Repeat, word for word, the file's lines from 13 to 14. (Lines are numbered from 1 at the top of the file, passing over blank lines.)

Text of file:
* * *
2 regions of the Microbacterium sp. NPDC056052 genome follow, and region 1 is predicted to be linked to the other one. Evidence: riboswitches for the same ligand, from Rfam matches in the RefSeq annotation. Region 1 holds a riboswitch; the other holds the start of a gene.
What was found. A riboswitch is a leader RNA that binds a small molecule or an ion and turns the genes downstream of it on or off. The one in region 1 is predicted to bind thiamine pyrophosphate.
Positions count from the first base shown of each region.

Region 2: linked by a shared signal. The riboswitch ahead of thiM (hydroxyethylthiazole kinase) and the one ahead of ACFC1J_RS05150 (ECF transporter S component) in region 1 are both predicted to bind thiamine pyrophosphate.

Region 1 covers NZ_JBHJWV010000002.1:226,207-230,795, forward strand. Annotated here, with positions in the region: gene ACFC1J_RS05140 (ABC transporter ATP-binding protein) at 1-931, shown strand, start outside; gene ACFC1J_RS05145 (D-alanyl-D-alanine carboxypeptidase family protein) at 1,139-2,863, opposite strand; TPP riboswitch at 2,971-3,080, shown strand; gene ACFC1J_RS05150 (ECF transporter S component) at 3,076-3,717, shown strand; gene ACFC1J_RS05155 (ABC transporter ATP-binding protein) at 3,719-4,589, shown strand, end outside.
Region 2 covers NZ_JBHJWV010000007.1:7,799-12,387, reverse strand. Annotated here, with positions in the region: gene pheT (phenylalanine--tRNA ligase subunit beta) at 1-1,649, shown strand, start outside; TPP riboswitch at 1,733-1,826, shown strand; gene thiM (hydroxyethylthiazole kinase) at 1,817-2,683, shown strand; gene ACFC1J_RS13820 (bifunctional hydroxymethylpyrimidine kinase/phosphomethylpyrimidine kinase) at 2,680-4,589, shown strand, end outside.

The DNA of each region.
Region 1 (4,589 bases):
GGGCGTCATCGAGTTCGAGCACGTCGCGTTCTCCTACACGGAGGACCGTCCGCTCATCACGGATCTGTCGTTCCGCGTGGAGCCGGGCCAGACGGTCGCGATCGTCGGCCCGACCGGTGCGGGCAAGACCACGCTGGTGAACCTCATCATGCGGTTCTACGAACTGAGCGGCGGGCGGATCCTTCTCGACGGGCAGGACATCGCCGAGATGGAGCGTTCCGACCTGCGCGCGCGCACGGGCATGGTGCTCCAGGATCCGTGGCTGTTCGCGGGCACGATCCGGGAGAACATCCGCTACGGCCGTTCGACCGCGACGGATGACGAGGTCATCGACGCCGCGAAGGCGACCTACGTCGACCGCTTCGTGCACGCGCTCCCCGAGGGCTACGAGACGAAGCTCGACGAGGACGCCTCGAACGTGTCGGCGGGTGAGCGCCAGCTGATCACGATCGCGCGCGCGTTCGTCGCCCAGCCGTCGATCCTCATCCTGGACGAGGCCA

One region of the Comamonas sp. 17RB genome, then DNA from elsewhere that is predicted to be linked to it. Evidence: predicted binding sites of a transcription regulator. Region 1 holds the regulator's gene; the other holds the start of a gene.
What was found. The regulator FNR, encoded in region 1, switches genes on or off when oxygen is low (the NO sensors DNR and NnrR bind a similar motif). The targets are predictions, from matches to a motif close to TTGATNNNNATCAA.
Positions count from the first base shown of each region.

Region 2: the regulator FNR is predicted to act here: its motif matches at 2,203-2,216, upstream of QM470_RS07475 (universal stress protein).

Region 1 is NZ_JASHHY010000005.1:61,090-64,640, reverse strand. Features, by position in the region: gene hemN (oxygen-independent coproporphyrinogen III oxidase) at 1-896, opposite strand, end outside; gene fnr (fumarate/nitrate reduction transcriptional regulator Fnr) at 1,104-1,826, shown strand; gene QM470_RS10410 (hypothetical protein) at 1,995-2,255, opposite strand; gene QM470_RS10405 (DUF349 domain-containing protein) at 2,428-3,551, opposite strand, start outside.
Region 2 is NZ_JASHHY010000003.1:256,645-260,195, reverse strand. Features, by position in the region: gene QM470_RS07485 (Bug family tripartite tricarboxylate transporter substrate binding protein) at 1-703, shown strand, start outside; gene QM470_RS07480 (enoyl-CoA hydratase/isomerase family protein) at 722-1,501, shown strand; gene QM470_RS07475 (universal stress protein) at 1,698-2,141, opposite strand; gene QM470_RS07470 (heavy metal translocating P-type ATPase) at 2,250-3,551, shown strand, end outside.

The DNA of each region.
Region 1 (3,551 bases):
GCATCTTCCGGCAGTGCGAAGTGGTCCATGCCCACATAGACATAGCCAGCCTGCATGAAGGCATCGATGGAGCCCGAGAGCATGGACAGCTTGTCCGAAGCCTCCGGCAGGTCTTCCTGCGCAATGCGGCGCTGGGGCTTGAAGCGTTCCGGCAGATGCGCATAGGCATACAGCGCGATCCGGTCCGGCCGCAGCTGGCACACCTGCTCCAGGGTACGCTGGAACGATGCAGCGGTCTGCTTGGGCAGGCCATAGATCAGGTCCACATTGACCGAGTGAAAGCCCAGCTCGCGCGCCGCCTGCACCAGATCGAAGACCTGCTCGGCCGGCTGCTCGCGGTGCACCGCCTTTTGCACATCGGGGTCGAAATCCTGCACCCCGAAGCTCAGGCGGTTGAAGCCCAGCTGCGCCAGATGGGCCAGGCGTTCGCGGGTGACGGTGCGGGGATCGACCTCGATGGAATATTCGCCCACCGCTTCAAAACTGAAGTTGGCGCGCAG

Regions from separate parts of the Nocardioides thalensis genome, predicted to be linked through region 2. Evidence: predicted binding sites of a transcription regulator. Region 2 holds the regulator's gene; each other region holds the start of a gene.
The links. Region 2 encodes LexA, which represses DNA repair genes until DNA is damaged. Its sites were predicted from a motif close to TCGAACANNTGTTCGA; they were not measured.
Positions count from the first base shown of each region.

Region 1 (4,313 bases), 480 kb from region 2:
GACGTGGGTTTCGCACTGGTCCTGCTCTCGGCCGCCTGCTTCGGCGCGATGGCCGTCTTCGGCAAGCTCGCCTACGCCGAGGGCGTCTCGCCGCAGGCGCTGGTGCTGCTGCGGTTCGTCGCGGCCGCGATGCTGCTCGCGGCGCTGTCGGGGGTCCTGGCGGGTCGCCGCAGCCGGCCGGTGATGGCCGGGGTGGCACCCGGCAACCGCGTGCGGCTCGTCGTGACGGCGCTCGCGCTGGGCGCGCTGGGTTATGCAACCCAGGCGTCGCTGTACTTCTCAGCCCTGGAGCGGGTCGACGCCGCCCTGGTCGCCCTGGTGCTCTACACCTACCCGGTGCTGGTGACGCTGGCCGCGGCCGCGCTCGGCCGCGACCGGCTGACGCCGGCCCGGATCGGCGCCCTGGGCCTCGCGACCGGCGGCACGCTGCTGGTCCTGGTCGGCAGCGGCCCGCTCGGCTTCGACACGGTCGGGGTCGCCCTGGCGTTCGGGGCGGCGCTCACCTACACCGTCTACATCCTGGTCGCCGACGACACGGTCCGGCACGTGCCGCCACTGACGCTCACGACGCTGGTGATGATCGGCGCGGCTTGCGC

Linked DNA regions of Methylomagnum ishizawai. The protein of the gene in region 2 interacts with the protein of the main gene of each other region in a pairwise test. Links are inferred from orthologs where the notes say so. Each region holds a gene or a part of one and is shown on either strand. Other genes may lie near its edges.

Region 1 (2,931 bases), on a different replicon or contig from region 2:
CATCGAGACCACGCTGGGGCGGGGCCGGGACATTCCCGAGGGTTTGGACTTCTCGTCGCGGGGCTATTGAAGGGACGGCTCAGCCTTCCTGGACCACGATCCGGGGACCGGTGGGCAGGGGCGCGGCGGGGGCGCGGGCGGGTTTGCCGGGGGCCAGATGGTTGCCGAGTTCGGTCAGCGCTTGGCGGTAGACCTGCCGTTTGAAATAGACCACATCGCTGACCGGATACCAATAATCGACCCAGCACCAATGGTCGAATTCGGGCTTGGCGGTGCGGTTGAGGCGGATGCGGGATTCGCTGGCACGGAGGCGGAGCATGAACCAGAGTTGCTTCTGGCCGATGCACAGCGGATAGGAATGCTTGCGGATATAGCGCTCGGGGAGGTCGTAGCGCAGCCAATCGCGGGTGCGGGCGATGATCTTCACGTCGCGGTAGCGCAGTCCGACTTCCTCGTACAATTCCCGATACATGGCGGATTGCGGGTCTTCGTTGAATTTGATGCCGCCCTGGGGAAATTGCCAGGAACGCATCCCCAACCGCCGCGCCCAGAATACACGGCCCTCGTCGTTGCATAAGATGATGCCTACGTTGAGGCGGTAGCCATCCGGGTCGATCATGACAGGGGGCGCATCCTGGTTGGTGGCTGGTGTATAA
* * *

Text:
Region 2: the regulator FNR is predicted to act here: its motif matches at 2,203-2,216, upstream of QM470_RS07475 (universal stress protein).

Region 1 is NZ_JASHHY010000005.1:61,090-64,640, reverse strand. Features, by position in the region: gene hemN (oxygen-independent coproporphyrinogen III oxidase) at 1-896, opposite strand, end outside; gene fnr (fumarate/nitrate reduction transcriptional regulator Fnr) at 1,104-1,826, shown strand; gene QM470_RS10410 (hypothetical protein) at 1,995-2,255, opposite strand; gene QM470_RS10405 (DUF349 domain-containing protein) at 2,428-3,551, opposite strand, start outside.